Creating a Multiboot USB Stick under macOS

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Here’s a quick article about how to make a multiboot USB stick under macOS. These are useful in a lot of situations - such as for doing system installs or system rescues - because you can boot a wide variety of live OSs from a single stick.

There are a lot of guides out there for doing this on Linux, and a lot of software for automating it on Windows, but not a lot of guides for doing it on macOS. Fortunately, it is pretty straightforward as the instructions will be broadly similar to doing it on Linux.


This guide assumes you have Homebrew installed. If you don’t, you will need to install it. If you are using MacPorts or another package manager, the initial instructions might be slightly different.

You will also, obviously, need a USB stick.

Creating the Stick

First, we will need the grub package:

$ brew install i386-elf-grub

Next, we need to identify what node your USB stick came up as:

$ diskutil list

In my case, this came up as disk6. Be very careful here. If you are not paying attention you might accidentally wipe your system drive.

$ brew install i386-elf-grub
$ USBDEV=disk6  # this will be whatever your USB stick came up a$
$ sudo diskutil unmountDisk $USBDEV
$ sudo diskutil eraseDisk FAT32 MULTIBOOT MBR $USBDEV
$ sudo diskutil mountDisk $USBDEV
$ sudo /usr/local/opt/i386-elf-grub/sbin/grub-install --force --no-floppy --boot-directory=/Volumes/MULTIBOOT/boot /dev/r$USBDEV
$ cd /Volumes/MULTIBOOT/boot/grub

So what we did here was wipe the USB stick and create a new FAT32 partition with a Master Boot Record partition table and we installed Grub on it. So now it should be fully capable of being booted, though there’s nothing to boot yet.

Next, download a Linux ISO or some other things you might like to boot. Some useful ones to download might be:

Any image you download, put in the root of the USB drive.

Next, in /Volumes/MULTIBOOT/boot/grub, create a file called grub.cfg. Here’s an example based on the links above:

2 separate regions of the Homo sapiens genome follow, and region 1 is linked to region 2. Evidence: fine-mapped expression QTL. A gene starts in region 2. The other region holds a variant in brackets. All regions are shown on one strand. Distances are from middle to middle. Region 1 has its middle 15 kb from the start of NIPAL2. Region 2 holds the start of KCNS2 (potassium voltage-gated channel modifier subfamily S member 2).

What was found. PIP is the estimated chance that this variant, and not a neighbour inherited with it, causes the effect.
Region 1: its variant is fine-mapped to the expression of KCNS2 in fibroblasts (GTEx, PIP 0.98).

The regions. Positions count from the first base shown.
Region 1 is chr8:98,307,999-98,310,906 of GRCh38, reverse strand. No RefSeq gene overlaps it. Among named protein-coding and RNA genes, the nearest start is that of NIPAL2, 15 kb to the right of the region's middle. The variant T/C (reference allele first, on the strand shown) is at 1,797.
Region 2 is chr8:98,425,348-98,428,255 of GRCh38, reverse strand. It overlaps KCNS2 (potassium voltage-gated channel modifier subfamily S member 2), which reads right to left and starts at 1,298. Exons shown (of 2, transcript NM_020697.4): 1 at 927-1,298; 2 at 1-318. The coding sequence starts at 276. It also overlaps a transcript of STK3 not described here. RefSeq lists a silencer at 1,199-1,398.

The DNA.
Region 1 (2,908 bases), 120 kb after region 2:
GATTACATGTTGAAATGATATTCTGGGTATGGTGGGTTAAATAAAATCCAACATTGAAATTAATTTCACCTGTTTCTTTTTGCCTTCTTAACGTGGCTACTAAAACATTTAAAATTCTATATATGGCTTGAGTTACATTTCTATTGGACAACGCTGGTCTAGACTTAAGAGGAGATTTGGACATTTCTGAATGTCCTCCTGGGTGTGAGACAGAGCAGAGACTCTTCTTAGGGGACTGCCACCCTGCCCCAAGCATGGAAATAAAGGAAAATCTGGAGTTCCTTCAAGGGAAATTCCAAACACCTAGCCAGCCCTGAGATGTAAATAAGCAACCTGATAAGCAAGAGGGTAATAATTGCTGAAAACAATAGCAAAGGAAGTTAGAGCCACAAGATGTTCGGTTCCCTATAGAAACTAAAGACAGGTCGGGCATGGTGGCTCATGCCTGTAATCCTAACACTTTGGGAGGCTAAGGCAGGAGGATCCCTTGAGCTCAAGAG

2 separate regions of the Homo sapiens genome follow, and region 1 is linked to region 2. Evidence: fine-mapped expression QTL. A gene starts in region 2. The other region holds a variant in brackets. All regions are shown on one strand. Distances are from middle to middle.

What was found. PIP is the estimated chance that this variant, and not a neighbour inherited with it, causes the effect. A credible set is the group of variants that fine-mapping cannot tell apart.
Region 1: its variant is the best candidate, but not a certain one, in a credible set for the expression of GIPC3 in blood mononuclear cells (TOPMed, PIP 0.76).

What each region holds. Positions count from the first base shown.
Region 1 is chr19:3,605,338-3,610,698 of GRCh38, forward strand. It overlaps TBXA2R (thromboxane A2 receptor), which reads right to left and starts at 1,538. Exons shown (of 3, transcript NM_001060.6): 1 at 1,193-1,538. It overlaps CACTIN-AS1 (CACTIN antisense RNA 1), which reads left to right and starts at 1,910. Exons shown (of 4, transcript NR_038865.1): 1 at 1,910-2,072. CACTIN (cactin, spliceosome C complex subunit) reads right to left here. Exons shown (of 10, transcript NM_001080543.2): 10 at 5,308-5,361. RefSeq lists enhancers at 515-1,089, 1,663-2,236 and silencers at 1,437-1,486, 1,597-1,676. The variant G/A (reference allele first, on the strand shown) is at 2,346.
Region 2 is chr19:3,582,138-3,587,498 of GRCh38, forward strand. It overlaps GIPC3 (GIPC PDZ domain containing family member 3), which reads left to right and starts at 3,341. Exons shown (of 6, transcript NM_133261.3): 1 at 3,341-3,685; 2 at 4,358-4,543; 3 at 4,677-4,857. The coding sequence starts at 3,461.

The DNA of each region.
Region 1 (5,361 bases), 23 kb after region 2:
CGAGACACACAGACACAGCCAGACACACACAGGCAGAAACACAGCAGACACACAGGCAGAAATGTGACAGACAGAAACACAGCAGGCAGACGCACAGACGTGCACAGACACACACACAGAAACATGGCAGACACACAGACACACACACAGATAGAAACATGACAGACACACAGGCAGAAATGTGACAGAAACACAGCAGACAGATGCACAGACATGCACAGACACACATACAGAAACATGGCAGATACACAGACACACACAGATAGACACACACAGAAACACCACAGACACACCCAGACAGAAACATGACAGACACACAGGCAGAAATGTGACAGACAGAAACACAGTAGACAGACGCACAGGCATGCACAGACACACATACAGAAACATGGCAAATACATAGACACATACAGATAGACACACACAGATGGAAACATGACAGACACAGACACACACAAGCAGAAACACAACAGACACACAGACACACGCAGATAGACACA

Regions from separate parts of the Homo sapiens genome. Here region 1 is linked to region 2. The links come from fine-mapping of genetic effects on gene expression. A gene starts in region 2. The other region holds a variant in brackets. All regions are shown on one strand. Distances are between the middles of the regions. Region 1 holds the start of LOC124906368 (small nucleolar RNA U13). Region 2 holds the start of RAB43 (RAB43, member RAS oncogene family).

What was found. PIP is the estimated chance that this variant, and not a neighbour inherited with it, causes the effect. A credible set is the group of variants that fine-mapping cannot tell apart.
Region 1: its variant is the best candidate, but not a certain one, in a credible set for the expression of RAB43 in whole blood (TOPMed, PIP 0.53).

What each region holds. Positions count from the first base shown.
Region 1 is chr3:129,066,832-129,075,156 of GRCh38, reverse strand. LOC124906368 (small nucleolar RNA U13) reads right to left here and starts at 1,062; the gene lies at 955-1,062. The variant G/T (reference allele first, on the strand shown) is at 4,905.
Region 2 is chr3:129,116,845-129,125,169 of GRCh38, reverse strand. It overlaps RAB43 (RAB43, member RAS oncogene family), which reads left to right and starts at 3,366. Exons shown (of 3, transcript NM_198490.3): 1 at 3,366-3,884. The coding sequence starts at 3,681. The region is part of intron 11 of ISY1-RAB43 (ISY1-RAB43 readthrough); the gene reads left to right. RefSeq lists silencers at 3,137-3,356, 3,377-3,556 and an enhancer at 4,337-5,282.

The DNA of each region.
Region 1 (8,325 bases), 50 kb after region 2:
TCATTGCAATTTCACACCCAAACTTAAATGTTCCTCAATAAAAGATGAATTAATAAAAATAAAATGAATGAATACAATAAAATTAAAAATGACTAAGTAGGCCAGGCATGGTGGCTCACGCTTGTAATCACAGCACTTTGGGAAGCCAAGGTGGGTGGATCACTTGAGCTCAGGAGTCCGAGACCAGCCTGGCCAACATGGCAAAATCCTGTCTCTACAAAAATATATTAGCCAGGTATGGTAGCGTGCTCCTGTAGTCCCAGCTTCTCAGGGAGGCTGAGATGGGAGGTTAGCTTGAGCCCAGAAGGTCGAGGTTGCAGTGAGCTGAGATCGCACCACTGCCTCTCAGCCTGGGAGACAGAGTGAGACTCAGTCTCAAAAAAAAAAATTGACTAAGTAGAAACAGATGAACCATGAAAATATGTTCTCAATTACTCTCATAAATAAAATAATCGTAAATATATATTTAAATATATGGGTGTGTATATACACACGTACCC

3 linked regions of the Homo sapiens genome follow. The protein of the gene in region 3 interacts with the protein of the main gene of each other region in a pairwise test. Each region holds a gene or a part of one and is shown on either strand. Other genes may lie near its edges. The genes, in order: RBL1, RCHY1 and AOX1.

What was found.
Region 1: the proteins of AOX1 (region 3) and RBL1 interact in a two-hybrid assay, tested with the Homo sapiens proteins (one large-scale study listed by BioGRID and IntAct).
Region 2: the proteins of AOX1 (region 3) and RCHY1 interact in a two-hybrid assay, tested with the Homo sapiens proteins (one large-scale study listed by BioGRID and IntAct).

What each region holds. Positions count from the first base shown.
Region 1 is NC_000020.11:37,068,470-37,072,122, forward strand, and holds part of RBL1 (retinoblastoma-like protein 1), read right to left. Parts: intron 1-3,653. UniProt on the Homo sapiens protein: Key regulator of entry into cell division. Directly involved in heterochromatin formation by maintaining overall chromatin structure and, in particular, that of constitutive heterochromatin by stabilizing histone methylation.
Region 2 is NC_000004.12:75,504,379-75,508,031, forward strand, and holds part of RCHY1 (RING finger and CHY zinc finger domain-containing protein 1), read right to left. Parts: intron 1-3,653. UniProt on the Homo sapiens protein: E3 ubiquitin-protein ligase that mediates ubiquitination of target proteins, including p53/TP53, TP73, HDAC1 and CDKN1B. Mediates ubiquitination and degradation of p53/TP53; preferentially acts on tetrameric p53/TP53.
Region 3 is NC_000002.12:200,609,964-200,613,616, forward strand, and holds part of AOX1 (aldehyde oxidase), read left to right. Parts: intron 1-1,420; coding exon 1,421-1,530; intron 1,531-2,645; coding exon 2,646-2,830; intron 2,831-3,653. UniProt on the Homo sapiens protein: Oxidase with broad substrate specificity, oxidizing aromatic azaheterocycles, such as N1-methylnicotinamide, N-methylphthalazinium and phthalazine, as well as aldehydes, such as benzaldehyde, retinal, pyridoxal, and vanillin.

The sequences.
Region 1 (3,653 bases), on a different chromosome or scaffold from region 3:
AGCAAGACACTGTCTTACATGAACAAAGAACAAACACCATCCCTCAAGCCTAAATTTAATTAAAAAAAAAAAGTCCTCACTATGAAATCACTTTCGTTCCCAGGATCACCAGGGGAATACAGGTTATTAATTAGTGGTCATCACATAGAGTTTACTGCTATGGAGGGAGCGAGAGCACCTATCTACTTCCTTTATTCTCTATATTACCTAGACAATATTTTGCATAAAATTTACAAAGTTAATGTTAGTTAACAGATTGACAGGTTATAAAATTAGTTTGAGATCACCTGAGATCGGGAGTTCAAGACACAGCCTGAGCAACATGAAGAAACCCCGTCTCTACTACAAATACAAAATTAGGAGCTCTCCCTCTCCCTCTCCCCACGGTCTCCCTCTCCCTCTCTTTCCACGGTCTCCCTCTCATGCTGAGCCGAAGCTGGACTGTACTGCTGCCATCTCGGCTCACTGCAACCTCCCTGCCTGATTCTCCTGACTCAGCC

set timeout=60
set default=0

menuentry "Ubuntu 20.04.3 (AMD64) Desktop Live Boot" {
    set gfxpayload=keep
    set iso_path="/ubuntu-20.04.3-desktop-amd64.iso"
    loopback loop ${iso_path}

    linux   (loop)/casper/vmlinuz file=/cdrom/preseed/ubuntu.seed boot=casper iso-scan/filename=${iso_path} noeject noprompt splash --
    initrd  (loop)/casper/initrd

menuentry "Ubuntu 20.04.3 (AMD64) Server Install" {
    set gfxpayload=keep
    set iso_path="/ubuntu-20.04.3-live-server-amd64.iso"
    loopback loop ${iso_path}

    linux   (loop)/casper/vmlinuz file=/cdrom/preseed/ubuntu.seed boot=casper iso-scan/filename=${iso_path} noeject noprompt splash --
    initrd  (loop)/casper/initrd

menuentry "DBAN 2.3.0 (i586)" {
    set iso_path="/dban-2.3.0_i586.iso"
    loopback loop ${iso_path}

    linux   (loop)/DBAN.BZI nuke="dwipe" iso-scan/filename=${iso_path} silent --

menuentry "memtest86+ 5.31b" {
    linux16 /memtest86+-5.31b.bin

So for each ISO you add to the stick, add a menu item to the list so that you can boot it. You may have to fiddle with the config a bit to get it right, but the instructions should be generically similar for most.

That’s it! If everything went correctly, you now have a bootable USB stick that can do multiple things. One thing I noticed is that it does take several seconds, depending on the speed of the USB stick and the speed of the target machine, for the actual Kernel startup to happen. On an older machine I was installing this on, after hitting enter on the Ubuntu image, it just sat there for about 20 seconds with a flashing cursor before the init happened. So you might need to just give it some time.


The largest limitation to be aware of are those related to using the positively ancient FAT32 filesystem. This means that your ISOs are limited to 4 gigabytes in size. Some systems will also not boot a FAT32 drive over 1TB in size. Theoretically you could get around these limitations by using exFAT, and most newer systems should be able to boot that with no problems, but I haven’t tried it.


Most of these instructions came from these two links:

The rest was trial and error. For instance the grub.cfg file from Pendrive is incorrect and will not boot Ubuntu.

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